Early Detection Increases Your Chance For A Cure

Robin Judman
Director of Operations,
Memorial Hermann Outpatient Imaging – Katy and MD Anderson Breast Care with Memorial Hermann –
Memorial City

Robin Judman and her colleagues know that when it comes to breast cancer, early detection offers the greatest opportunity for full recovery.

“A mammogram can identify lumps and other abnormalities long before they can be felt,” she said. “While we recommend annual screening begin at 40, women at a higher risk for the disease – those with a family history, genetic tendency or a previous breast cancer – should consult with their doctor about screening earlier.”

Judman is the Director of Operations for Memorial Hermann Outpatient Imaging – Katy and MD Anderson Breast Care with Memorial Hermann – Memorial City, part of the Memorial Hermann Health System, comprised of 26 imaging sites in Greater Houston, 17 of which include breast care centers. Memorial Hermann facilities are certified by the Mammography Quality Standards Act and accredited by the American College of Radiology and the Texas Mammography Accreditation Program. Board-certified breast radiologists from MD Anderson Cancer Center, in partnership with Memorial Hermann, interpret screenings and perform diagnostic procedures at many of the system’s centers.

Screening mammograms are most often administered to patients free of concerning symptoms, such as a lump in the breast, nipple discharge or changes in the size, shape, texture or color of breast skin. The exam generally consists of two standard images taken of each breast. Diagnostic mammograms are performed in response to the presence of one or more concerning symptoms and consist of additional, more focused images, allowing for more accurate and effective characterization of symptoms. Screening mammograms may be performed as either traditional 2-D mammograms or as 3-D mammograms.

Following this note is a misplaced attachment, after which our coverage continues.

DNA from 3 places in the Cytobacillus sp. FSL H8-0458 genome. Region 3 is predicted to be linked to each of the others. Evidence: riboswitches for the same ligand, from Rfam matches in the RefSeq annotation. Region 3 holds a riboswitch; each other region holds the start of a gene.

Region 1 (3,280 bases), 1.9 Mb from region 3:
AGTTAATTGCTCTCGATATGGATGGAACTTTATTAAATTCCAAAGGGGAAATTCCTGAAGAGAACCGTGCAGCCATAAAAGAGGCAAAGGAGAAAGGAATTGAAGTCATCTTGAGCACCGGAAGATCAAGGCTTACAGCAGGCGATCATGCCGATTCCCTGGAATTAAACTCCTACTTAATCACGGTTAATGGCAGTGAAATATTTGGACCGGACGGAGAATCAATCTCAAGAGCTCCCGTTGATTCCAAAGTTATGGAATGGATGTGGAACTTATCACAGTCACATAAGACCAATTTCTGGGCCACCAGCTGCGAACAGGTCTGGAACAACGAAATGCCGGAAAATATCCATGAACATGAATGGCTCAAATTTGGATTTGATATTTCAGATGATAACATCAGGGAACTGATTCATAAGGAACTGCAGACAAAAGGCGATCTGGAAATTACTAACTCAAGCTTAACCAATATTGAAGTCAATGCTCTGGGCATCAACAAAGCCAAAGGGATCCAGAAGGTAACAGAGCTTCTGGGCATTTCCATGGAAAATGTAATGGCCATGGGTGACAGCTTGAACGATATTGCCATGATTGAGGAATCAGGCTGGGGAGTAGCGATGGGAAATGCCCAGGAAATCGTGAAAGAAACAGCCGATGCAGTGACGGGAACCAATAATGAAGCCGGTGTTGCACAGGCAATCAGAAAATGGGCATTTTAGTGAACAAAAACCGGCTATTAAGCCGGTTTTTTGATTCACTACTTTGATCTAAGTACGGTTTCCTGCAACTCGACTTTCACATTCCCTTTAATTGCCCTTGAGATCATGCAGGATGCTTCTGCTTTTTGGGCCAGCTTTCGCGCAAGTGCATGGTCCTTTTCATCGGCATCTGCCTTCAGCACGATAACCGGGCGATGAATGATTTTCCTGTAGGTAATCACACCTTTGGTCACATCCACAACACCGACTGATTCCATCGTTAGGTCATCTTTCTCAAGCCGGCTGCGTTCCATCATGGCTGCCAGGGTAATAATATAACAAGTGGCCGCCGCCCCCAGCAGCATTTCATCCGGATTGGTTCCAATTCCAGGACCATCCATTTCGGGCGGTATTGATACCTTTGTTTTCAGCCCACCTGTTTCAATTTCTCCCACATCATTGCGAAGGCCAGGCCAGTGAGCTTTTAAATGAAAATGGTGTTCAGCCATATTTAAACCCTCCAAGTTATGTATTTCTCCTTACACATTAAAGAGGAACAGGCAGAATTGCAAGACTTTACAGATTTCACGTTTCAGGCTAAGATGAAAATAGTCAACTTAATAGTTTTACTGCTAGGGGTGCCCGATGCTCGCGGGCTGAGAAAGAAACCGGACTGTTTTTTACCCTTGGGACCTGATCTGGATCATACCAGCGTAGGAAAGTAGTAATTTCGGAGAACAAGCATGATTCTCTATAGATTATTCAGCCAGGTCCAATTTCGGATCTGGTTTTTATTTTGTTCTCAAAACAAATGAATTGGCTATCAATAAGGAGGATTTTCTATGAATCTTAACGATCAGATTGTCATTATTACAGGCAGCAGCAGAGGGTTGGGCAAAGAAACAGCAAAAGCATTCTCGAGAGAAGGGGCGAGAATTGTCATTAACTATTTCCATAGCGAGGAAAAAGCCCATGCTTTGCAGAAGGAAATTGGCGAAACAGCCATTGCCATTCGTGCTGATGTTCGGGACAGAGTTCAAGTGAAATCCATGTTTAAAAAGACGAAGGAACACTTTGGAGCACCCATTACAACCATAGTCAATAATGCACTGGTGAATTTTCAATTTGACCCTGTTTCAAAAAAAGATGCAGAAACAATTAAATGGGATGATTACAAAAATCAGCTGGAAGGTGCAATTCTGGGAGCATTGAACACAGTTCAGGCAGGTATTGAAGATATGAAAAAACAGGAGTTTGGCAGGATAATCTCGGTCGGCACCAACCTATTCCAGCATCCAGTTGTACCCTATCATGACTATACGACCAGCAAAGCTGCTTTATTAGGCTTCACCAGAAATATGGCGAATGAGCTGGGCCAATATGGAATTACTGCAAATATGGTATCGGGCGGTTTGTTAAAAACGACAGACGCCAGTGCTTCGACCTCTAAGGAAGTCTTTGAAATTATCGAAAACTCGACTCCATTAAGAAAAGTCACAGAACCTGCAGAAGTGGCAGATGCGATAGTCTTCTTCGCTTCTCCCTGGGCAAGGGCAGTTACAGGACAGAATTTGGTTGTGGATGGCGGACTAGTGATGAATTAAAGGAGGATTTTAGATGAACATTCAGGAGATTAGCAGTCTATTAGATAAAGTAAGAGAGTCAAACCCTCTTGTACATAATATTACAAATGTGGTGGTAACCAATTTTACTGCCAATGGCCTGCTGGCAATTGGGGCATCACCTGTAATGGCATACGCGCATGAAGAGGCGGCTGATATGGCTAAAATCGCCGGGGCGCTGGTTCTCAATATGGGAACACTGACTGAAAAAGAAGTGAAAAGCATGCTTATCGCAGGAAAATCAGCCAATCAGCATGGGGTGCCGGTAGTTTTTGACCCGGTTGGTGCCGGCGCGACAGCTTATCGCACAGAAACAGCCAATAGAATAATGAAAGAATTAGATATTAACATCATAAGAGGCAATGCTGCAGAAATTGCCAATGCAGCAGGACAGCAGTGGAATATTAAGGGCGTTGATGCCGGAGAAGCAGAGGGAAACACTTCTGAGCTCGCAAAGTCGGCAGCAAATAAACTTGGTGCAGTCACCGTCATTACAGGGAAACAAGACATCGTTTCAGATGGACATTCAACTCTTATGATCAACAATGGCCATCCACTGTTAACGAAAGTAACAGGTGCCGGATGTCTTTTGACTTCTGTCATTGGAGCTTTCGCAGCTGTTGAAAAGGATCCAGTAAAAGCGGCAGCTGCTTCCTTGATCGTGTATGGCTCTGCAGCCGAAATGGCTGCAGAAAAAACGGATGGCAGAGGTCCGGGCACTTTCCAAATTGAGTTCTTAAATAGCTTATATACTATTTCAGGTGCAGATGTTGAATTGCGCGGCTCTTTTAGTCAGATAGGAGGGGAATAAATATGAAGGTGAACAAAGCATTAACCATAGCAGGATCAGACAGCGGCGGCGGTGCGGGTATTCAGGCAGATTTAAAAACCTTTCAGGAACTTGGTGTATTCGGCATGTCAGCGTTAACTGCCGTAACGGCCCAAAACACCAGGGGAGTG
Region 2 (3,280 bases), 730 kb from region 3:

While 2-D mammograms take two-dimensional images – one from above and one from the side of the breast – and are considered the gold standard of breast cancer screening, 3-D mammography allows radiologists to “see inside” the breast tissue and provide improved screening in particular for women with dense or fatty breast tissue. With 3-D mammography, cancer detection rates are increased by as much as 30 to 40 percent, with 30 to 40 percent fewer false positives.

Another advancement in breast cancer screening is the breast MRI, recommended for women in higher risk categories. Using magnets instead of X-ray radiation, breast MRIs deliver small, cross-sectional images of the breast. The procedure enables radiologists to examine more closely the soft tissue of the breast and may result in earlier detection of abnormalities in the structure of the breast, tissue damage or disease, inflammation, lumps and cancer.

“While breast MRIs can detect cancers not visible in traditional 2-D mammograms, they aren’t a substitute for regular mammograms,” Judman explained. Rather, she added, they are an additional tool to help diagnose cancer earlier.

“With statistics indicating that one in eight American women will be diagnosed with breast cancer, it’s never been more important to be screened regularly,” Judman said.

“Multiple studies indicate significantly reduced mortality due to breast cancer for women who undergo mammographic screenings compared to those who do not. Please call to schedule your mammogram today.”